Oxygen is not often present in natural gas wells or is present only in very small concentrations. Oxygen mainly gets into the gas stream in pipelines and processing. Vacuum pumps that are used to extract natural gas can potentially pull air into the inlet of the compressor and into the fuel. Leakage in the pipeline or processing equipment can also be a source of ingress for oxygen – compressors are used to increase gas flow if the gas field is far from the separation plant, and the compressors’ seals have a potential for leakage.

Oxygen combines with other chemicals, especially H2S, forming acids that can corrode piping and valves exposed to the gas stream, degrades amine which hinders the removal of acid gases, and can degrade mercaptans that are used to odor natural gas. For these reasons it is important to measure the oxygen concentration in natural gas to avoid damage to your pipeline and equipment, as well as the H2S levels if you are dealing with sour gas. Monitoring of oxygen is often done at the wellhead piping to detect oxygen in the initial gas, as well as further downstream for leak detection.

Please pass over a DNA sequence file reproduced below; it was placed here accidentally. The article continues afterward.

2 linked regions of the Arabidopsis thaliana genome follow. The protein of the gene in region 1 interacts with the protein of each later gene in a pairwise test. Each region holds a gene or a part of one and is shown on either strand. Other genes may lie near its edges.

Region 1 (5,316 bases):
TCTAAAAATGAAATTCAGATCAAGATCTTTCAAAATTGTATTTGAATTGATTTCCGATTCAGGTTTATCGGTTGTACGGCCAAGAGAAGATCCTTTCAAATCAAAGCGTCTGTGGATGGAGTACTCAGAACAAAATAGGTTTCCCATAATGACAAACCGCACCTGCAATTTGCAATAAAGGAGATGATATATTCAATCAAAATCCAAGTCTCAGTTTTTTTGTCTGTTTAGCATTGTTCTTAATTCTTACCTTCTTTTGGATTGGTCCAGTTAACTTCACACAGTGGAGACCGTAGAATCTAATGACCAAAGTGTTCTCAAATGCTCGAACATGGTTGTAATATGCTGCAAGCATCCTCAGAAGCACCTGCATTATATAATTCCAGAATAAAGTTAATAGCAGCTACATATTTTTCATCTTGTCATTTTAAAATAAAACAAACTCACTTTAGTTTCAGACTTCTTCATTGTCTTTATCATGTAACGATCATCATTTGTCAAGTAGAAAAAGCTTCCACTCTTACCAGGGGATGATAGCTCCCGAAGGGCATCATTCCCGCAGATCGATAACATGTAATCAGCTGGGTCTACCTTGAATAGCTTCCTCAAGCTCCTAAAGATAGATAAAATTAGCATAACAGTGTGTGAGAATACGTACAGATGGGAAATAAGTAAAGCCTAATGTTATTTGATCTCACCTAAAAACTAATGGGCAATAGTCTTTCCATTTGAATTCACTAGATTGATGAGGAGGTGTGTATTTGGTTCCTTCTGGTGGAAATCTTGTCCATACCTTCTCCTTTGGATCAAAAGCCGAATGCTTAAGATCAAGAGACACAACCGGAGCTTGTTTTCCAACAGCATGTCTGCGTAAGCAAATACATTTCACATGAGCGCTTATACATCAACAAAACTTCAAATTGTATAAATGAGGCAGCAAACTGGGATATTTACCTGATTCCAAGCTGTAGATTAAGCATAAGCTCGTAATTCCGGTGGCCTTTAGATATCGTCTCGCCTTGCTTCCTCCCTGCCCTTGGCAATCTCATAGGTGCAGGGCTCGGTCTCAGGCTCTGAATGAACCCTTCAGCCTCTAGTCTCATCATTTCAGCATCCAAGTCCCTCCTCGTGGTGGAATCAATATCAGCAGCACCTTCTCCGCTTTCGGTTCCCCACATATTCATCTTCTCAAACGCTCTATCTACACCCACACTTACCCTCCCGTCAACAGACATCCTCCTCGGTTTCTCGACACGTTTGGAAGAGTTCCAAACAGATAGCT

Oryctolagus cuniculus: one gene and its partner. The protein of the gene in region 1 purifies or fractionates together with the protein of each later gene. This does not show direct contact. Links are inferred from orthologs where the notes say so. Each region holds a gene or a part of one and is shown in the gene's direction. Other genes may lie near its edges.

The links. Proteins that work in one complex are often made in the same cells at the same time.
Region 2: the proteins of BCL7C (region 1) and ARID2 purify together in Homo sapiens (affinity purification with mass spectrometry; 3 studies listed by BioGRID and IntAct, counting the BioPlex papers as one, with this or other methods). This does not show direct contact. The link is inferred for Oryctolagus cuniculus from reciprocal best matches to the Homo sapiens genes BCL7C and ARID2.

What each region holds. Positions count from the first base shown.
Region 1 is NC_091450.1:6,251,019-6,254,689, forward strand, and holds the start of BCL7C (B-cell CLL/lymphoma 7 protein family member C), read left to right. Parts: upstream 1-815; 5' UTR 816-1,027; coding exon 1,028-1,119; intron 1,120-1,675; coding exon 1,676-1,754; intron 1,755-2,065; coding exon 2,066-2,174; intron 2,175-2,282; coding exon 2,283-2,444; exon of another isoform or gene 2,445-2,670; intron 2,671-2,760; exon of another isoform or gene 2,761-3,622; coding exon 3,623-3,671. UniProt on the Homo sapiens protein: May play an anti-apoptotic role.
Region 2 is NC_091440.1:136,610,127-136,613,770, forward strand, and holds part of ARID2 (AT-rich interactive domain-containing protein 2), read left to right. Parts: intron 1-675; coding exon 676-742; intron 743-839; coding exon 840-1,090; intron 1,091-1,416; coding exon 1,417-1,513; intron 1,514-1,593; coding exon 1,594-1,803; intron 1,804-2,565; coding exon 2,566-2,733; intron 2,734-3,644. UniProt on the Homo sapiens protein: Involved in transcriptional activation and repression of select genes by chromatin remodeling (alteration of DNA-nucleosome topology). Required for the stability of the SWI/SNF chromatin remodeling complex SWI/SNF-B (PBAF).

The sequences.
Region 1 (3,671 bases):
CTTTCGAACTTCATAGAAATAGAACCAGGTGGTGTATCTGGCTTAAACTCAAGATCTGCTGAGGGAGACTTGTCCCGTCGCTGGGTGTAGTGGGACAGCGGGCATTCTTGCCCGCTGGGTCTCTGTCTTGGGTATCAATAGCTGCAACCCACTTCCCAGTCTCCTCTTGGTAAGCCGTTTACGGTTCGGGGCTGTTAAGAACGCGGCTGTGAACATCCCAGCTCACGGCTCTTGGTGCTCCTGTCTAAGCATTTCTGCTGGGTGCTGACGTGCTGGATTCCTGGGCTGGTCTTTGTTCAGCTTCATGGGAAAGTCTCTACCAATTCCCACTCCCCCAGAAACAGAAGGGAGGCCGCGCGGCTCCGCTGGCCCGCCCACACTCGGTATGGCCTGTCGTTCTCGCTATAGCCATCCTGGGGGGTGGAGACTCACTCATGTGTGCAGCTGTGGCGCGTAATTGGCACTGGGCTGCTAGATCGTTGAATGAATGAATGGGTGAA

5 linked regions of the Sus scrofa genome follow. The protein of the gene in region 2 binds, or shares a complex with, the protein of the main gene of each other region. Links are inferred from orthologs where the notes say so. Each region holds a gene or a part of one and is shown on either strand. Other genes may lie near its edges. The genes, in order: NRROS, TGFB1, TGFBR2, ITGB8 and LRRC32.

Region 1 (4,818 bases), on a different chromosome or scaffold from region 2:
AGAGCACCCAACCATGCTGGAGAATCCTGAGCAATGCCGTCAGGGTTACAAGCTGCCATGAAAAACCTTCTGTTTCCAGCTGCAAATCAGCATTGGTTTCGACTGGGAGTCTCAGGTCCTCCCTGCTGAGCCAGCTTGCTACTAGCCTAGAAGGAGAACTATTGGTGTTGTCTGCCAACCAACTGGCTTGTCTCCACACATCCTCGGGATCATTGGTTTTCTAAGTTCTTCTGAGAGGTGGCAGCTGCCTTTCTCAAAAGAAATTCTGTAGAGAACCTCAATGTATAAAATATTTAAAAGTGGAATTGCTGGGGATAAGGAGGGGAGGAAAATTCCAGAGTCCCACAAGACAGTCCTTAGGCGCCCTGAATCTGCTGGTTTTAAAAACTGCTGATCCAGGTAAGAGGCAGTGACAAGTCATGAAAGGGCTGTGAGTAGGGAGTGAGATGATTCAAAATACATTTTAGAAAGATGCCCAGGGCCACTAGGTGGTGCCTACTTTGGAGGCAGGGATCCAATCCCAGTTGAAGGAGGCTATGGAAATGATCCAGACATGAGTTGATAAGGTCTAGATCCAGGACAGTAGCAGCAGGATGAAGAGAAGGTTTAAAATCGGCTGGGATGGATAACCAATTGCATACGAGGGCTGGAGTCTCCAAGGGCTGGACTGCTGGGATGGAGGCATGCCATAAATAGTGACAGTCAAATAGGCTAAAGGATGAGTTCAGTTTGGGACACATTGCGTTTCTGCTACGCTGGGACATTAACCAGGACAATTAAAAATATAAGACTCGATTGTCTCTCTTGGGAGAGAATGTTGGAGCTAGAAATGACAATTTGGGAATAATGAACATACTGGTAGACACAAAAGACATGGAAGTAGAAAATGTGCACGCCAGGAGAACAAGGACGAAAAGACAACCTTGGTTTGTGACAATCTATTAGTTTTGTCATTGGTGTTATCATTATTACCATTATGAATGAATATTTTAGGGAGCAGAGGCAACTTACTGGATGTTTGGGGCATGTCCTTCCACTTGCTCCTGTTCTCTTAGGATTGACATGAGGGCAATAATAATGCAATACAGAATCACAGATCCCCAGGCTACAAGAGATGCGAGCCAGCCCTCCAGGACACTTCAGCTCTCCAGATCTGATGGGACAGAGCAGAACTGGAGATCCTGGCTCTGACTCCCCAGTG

The precision galvanic electrochemical cells manufactured by Southland Sensing Ltd. are largely unaffected by hydrocarbons, and a relatively simple sample system can be used to condition a gas sample for analysis regardless of the condition of your gas. We offer online analyzers suitable for hazardous areas that the natural gas industry requires: our OMD-625 as well as the H2S measuring equivalents, the H2S-625. We also offer portable analyzers well suited for the natural gas industry: the OMD-580, the OMD-640, and the H2S-780. They that can be used for spot-checking oxygen and H2S levels in your gas stream as well as storage tanks to ensure the quality of your natural gas.